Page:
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KOI (КОИ) is a family of several "code pages for the "Cyrillic script. The name stands for Kod Obmena Informatsiey ("Russian: Код Обмена Информацией) which means "Code for Information Exchange".

A particular feature of the KOI code pages is that the text remains human-readable when the leftmost "bit is stripped, should it inadvertently pass through equipment or software that can only deal with 7 bit wide characters. This is due to characters being placed in a special order (128 codepoints apart from the Latin letter they sound most similar to), which, however, does not correspond to the alphabetic order in any language that is written in Cyrillic and necessitates the use of "lookup tables to perform "sorting.

These encodings are derived from "ASCII on the base of some correspondence between Latin and Cyrillic (nearly phonetical), which was already used in "Russian dialect of Morse code and in "MTK-2 telegraph code. The first 26 characters from А (0xE1) in KOI8-R are А, Б, Ц, Д, Е, Ф, Г, Х, И, Й, К, Л, М, Н, О, П, Я, Р, С, Т, У, Ж, В, Ь, Ы.

Contents

KOI7[edit]

The original KOI encoding was a 7-bit code page named "KOI7 (КОИ-7), which did not contain lowercase letters. In KOI7, the codes of the 31 Russian uppercase letters are their KOI8 codes with the most significant bit cleared. Other code points are the same as in ASCII.

KOI8[edit]

Modern KOI code pages are 8-bit "extensions of ASCII. This family of encodings is also known as KOI8, KOI 8 and KOI-8 (КОИ-8).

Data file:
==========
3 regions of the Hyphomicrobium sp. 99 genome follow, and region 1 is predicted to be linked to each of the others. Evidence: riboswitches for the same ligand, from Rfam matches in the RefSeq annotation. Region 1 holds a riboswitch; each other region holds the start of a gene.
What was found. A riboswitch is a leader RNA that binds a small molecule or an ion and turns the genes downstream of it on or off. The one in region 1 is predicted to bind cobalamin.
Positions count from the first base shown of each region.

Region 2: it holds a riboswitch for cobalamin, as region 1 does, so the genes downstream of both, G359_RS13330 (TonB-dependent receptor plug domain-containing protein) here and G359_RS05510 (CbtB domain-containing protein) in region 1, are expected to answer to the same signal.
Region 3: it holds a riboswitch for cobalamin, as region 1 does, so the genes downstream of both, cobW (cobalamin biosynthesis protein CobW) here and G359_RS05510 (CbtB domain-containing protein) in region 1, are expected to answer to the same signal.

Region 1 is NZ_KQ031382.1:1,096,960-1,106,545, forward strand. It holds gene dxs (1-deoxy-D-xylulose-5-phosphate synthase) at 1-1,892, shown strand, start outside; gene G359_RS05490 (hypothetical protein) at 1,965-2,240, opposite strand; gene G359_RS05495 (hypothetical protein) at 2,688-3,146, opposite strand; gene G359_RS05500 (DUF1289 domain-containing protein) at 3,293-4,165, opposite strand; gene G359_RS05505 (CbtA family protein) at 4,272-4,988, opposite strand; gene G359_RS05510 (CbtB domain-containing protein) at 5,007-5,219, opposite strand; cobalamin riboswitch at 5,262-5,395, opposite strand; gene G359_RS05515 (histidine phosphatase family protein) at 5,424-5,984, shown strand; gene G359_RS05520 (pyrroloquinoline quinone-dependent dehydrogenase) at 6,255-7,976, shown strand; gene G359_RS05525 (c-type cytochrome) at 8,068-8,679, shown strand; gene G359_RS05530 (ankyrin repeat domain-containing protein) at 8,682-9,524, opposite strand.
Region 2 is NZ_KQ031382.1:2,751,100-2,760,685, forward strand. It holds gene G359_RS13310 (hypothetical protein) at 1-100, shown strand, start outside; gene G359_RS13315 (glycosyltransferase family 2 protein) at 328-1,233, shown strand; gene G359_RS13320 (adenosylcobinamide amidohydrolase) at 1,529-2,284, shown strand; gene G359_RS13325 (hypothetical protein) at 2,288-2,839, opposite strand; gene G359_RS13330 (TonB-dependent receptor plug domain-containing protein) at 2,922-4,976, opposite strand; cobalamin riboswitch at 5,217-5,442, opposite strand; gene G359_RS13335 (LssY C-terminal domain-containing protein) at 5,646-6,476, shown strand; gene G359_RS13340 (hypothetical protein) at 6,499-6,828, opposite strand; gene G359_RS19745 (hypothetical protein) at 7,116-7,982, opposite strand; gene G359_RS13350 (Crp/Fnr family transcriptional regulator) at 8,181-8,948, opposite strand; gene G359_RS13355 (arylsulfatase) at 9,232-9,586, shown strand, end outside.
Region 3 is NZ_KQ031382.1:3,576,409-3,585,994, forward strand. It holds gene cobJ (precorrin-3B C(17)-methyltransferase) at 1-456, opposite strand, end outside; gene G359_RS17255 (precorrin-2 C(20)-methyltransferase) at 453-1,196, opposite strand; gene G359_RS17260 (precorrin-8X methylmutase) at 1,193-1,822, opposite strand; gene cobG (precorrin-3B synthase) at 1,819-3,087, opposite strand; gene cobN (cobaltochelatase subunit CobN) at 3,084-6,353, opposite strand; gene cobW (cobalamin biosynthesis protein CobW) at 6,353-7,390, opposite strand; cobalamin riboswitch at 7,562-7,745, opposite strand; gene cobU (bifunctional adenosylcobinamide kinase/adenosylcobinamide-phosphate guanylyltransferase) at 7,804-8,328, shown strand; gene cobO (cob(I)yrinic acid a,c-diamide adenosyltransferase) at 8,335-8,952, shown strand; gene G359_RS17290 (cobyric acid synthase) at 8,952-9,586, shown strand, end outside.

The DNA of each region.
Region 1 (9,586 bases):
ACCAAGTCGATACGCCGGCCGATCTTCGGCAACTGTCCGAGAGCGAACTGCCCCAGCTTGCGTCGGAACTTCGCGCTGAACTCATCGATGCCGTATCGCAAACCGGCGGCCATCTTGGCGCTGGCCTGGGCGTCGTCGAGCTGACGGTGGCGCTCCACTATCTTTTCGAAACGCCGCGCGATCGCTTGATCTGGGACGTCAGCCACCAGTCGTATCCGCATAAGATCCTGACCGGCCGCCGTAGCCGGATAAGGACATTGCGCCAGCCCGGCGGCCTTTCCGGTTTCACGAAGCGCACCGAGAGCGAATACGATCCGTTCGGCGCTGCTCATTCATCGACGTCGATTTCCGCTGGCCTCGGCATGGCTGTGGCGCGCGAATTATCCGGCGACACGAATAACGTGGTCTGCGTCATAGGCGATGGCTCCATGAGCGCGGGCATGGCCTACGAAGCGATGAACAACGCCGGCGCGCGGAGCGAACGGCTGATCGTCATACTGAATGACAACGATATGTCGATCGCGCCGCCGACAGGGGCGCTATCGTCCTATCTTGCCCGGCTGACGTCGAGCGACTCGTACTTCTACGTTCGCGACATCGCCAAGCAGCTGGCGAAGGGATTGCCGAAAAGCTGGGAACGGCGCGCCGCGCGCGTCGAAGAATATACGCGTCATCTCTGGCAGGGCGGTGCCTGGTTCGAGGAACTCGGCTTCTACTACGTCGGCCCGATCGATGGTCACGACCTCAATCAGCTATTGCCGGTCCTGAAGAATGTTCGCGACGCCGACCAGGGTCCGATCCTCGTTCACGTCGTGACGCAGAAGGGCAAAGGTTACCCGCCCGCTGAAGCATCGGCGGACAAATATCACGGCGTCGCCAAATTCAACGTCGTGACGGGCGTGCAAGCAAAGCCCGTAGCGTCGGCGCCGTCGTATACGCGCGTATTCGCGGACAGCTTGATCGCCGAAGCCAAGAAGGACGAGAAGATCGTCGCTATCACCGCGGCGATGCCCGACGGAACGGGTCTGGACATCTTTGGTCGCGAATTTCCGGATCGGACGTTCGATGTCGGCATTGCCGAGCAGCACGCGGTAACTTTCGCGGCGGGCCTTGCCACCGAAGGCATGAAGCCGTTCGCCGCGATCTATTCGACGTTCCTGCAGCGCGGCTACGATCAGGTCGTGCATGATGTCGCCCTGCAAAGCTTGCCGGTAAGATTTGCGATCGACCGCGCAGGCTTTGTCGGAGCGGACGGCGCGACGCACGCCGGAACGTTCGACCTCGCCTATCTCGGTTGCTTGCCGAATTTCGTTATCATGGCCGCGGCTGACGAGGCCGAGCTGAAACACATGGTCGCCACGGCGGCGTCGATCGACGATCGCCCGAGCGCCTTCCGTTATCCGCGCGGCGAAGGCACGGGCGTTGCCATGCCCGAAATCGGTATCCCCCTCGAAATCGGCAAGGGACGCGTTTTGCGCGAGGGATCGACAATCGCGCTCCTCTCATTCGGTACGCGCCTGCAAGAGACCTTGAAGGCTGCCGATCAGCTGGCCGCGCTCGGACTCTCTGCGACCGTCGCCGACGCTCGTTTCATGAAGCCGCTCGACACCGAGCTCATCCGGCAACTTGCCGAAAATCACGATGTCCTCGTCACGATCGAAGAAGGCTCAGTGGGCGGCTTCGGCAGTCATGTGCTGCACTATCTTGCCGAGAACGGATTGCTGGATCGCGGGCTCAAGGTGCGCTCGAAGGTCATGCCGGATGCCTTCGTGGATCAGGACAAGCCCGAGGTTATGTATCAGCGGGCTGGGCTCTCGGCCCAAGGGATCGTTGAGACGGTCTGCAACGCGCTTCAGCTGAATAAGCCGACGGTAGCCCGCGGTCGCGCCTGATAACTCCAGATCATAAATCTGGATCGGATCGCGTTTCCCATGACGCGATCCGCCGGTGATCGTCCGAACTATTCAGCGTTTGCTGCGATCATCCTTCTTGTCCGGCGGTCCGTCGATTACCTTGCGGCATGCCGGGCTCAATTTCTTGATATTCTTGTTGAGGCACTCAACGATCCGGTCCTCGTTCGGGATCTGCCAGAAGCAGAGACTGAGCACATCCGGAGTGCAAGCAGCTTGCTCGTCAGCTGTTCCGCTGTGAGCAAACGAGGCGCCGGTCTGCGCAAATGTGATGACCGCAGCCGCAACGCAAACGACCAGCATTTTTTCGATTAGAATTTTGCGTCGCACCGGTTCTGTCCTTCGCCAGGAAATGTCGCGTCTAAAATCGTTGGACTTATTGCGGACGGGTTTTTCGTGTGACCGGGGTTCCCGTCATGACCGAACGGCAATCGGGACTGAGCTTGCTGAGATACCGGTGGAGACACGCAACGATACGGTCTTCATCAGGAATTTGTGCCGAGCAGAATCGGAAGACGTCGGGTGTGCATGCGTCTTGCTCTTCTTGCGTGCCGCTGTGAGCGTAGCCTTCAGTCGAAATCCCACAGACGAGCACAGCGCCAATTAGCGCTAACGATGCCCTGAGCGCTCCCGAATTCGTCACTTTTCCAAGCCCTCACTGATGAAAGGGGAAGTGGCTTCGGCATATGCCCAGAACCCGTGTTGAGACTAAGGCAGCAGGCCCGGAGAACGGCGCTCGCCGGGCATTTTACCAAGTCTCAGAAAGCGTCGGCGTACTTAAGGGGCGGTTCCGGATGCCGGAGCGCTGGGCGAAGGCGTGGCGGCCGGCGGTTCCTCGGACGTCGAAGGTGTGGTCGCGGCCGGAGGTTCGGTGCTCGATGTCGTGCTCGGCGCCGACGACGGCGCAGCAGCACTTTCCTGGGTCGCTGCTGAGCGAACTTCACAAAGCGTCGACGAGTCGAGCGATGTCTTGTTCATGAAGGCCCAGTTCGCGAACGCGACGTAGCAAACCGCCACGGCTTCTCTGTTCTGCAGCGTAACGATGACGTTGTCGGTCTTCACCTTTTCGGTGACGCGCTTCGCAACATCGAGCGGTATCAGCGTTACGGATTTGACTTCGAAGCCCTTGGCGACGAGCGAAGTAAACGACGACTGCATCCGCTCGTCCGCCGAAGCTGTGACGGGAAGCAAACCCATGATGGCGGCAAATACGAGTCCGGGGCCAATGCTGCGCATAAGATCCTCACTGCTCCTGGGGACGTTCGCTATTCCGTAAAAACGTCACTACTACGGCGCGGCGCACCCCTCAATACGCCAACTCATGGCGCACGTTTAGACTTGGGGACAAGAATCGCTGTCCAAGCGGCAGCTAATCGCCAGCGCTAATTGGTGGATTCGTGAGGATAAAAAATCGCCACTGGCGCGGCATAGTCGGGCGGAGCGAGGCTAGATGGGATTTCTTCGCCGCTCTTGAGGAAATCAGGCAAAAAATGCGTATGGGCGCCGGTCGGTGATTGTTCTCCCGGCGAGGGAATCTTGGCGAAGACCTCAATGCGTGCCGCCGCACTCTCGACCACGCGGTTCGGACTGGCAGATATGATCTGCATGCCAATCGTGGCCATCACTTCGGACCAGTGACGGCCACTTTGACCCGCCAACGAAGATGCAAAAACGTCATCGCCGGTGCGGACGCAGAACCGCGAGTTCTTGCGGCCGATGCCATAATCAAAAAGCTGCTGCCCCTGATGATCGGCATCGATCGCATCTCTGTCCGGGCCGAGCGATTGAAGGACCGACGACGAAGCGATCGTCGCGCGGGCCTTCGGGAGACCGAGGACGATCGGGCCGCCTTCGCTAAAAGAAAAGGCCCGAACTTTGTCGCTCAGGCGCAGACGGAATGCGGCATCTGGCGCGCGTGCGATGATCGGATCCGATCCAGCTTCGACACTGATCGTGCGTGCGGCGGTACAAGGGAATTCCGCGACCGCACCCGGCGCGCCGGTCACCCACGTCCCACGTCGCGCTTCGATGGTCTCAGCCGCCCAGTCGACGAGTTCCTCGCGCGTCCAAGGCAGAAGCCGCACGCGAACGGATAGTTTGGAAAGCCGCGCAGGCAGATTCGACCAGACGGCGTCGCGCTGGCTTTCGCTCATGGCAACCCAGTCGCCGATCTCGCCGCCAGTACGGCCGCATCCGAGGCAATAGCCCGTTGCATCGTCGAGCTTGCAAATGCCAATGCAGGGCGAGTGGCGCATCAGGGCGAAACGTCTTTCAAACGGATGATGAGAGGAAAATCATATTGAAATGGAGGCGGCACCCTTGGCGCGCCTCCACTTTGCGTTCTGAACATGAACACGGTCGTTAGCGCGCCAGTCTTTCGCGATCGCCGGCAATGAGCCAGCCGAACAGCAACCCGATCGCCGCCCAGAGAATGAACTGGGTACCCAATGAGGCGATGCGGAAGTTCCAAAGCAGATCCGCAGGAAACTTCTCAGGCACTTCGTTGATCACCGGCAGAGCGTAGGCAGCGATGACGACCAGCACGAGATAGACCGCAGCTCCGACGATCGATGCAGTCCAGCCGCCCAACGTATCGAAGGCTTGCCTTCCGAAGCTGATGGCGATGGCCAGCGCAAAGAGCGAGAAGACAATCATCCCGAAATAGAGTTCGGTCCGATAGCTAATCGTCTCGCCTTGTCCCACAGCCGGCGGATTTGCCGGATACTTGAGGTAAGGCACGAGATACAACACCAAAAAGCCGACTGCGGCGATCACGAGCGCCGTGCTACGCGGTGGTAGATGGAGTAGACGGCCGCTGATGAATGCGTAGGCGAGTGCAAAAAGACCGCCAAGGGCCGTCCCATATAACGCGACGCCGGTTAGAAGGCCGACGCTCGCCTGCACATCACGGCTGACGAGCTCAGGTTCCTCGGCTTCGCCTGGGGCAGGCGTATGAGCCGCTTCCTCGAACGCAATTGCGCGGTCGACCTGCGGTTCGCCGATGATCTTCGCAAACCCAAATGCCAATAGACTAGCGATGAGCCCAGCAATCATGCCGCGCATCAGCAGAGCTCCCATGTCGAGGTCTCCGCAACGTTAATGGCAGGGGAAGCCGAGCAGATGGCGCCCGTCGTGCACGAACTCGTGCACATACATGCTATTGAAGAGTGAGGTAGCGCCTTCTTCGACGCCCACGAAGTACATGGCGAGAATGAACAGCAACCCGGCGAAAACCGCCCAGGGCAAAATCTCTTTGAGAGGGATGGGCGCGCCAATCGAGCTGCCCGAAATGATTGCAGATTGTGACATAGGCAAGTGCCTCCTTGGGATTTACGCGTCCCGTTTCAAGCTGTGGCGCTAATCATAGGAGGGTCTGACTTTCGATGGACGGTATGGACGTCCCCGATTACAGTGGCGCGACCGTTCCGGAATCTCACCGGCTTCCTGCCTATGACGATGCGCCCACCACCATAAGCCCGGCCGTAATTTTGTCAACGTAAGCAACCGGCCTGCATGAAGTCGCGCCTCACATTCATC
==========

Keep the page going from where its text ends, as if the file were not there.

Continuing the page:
The family members are:

DKOI character sets[edit]

These are "EBCDIC-based:

References[edit]

  1. ^ a b c Czyborra, Roman (1998-11-30) [1998-05-25]. "The Cyrillic Charset Soup". Archived from the original on 2016-12-03. Retrieved 2016-12-03. 
  2. ^ Flohr, Guido; Chernov, Andrey A. (2016) [2006]. "Locale::RecodeData::KOI_8 - Conversion routines for KOI-8". "CPAN libintl-perl. 1.0. Archived from the original on 2017-01-15. Retrieved 2017-01-15. 
  3. ^ a b c da Cruz, Frank (2010-04-02). "Kermit and MIME Character-Set Names". The Kermit Project. "Columbia University, New York, USA. Archived from the original on 2016-12-02. Retrieved 2016-12-02. 
  4. ^ Flohr, Guido (2016) [2006]. "Locale::RecodeData::KOI8_RU - Conversion routines for KOI8-RU". "CPAN libintl-perl. Archived from the original on 2017-01-15. Retrieved 2017-01-15. 
  5. ^ "SBCS code page information - CPGID: 01167 / Name: Belarusian/Ukrainian KOI8-RU". IBM Software: Globalization: Coded character sets and related resources: Code pages by CPGID: Code page identifiers. "IBM. C-H 3-3220-050. Archived from the original on 2017-02-18. Retrieved 2017-02-18.  [1] [2]
  6. ^ "CCSID information document; CCSID 1167; KOI8-RU". "IBM. Archived from the original on 2017-02-18. Retrieved 2017-02-18. 
  7. ^ Leisher, Mark (2008) [1999-12-20]. "KOI8-RU Belorusian/Ukrainian Cyrillic to Unicode 2.1 mapping table". Department of Mathematical Sciences, New Mexico State University. Archived from the original on 2017-02-18. Retrieved 2017-02-18. 
  8. ^ Flohr, Guido; Davis, Michael (2016) [2006]. "Locale::RecodeData::KOI8_T - Conversion routines for KOI8-T". "CPAN libintl-perl. Archived from the original on 2017-01-15. Retrieved 2017-01-15. 
  9. ^ Flohr, Guido (2016) [2006]. "Locale::RecodeData::GOST_19768_74 - Conversion routines for GOST_19768_74". "CPAN libintl-perl. 1.0. Archived from the original on 2017-01-15. Retrieved 2017-01-15. 
  10. ^ http://segfault.kiev.ua/cyrillic-encodings/
  11. ^ Leisher, Mark (2008) [1998-03-05]. "KOI8 Unified Cyrillic to Unicode 2.1 mapping table". Department of Mathematical Sciences, New Mexico State University. Archived from the original on 2017-02-18. Retrieved 2017-02-18. 
  12. ^ http://mlha.cz/unicode/
  13. ^ a b c d e Petrlik, Lukas (1996-06-19). "The Czech and Slovak Character Encoding Mess Explained". cs-encodings-faq. 1.10. Archived from the original on 2016-06-21. Retrieved 2016-06-21. 

Further reading[edit]

External links[edit]

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